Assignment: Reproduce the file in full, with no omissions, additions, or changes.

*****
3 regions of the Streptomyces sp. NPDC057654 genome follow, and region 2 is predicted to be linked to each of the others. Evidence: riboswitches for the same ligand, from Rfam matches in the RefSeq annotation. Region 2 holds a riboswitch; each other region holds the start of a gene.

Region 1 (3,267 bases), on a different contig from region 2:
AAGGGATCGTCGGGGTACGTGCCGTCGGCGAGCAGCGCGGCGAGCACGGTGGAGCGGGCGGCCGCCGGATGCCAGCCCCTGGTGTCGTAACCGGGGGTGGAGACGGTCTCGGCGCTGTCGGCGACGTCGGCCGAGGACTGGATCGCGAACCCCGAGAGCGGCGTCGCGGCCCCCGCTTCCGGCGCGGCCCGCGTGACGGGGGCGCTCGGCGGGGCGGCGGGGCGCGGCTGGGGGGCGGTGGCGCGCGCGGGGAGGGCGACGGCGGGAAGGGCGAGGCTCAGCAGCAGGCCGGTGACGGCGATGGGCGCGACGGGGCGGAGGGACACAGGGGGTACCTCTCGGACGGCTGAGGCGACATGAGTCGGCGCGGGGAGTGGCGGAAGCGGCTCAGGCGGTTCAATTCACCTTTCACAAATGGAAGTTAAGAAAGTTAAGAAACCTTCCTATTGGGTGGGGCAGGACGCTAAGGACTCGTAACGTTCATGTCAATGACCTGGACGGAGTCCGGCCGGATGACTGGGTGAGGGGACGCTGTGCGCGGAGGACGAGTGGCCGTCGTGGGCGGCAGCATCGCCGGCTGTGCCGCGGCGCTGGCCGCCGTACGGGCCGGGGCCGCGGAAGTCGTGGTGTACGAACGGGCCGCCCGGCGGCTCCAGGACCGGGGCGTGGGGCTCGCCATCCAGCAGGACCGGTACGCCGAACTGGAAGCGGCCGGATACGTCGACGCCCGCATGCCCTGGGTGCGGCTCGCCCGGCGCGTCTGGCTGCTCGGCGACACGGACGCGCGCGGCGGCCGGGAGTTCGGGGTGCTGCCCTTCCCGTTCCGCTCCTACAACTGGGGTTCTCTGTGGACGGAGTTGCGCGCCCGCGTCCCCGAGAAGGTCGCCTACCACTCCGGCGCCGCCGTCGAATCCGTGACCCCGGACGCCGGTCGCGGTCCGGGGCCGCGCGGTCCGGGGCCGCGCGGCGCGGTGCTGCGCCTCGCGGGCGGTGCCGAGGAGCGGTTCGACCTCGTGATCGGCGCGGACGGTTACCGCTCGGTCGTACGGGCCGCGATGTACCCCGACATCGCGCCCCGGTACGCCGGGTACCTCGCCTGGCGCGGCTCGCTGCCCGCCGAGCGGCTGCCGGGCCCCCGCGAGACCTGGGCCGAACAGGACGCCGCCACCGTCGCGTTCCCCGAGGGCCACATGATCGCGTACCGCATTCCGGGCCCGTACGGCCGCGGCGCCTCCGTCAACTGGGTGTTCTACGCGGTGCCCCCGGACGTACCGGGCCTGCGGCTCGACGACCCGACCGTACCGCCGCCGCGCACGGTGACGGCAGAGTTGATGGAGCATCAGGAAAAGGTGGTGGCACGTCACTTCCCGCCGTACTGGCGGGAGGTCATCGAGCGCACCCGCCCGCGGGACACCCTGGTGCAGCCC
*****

3 regions of the Streptomyces sp. NPDC057654 genome follow, and region 2 is predicted to be linked to each of the others. Evidence: riboswitches for the same ligand, from Rfam matches in the RefSeq annotation. Region 2 holds a riboswitch; each other region holds the start of a gene.

Region 1 (3,267 bases), on a different contig from region 2:
AAGGGATCGTCGGGGTACGTGCCGTCGGCGAGCAGCGCGGCGAGCACGGTGGAGCGGGCGGCCGCCGGATGCCAGCCCCTGGTGTCGTAACCGGGGGTGGAGACGGTCTCGGCGCTGTCGGCGACGTCGGCCGAGGACTGGATCGCGAACCCCGAGAGCGGCGTCGCGGCCCCCGCTTCCGGCGCGGCCCGCGTGACGGGGGCGCTCGGCGGGGCGGCGGGGCGCGGCTGGGGGGCGGTGGCGCGCGCGGGGAGGGCGACGGCGGGAAGGGCGAGGCTCAGCAGCAGGCCGGTGACGGCGATGGGCGCGACGGGGCGGAGGGACACAGGGGGTACCTCTCGGACGGCTGAGGCGACATGAGTCGGCGCGGGGAGTGGCGGAAGCGGCTCAGGCGGTTCAATTCACCTTTCACAAATGGAAGTTAAGAAAGTTAAGAAACCTTCCTATTGGGTGGGGCAGGACGCTAAGGACTCGTAACGTTCATGTCAATGACCTGGACGGAGTCCGGCCGGATGACTGGGTGAGGGGACGCTGTGCGCGGAGGACGAGTGGCCGTCGTGGGCGGCAGCATCGCCGGCTGTGCCGCGGCGCTGGCCGCCGTACGGGCCGGGGCCGCGGAAGTCGTGGTGTACGAACGGGCCGCCCGGCGGCTCCAGGACCGGGGCGTGGGGCTCGCCATCCAGCAGGACCGGTACGCCGAACTGGAAGCGGCCGGATACGTCGACGCCCGCATGCCCTGGGTGCGGCTCGCCCGGCGCGTCTGGCTGCTCGGCGACACGGACGCGCGCGGCGGCCGGGAGTTCGGGGTGCTGCCCTTCCCGTTCCGCTCCTACAACTGGGGTTCTCTGTGGACGGAGTTGCGCGCCCGCGTCCCCGAGAAGGTCGCCTACCACTCCGGCGCCGCCGTCGAATCCGTGACCCCGGACGCCGGTCGCGGTCCGGGGCCGCGCGGTCCGGGGCCGCGCGGCGCGGTGCTGCGCCTCGCGGGCGGTGCCGAGGAGCGGTTCGACCTCGTGATCGGCGCGGACGGTTACCGCTCGGTCGTACGGGCCGCGATGTACCCCGACATCGCGCCCCGGTACGCCGGGTACCTCGCCTGGCGCGGCTCGCTGCCCGCCGAGCGGCTGCCGGGCCCCCGCGAGACCTGGGCCGAACAGGACGCCGCCACCGTCGCGTTCCCCGAGGGCCACATGATCGCGTACCGCATTCCGGGCCCGTACGGCCGCGGCGCCTCCGTCAACTGGGTGTTCTACGCGGTGCCCCCGGACGTACCGGGCCTGCGGCTCGACGACCCGACCGTACCGCCGCCGCGCACGGTGACGGCAGAGTTGATGGAGCATCAGGAAAAGGTGGTGGCACGTCACTTCCCGCCGTACTGGCGGGAGGTCATCGAGCGCACCCGCCCGCGGGACACCCTGGTGCAGCCC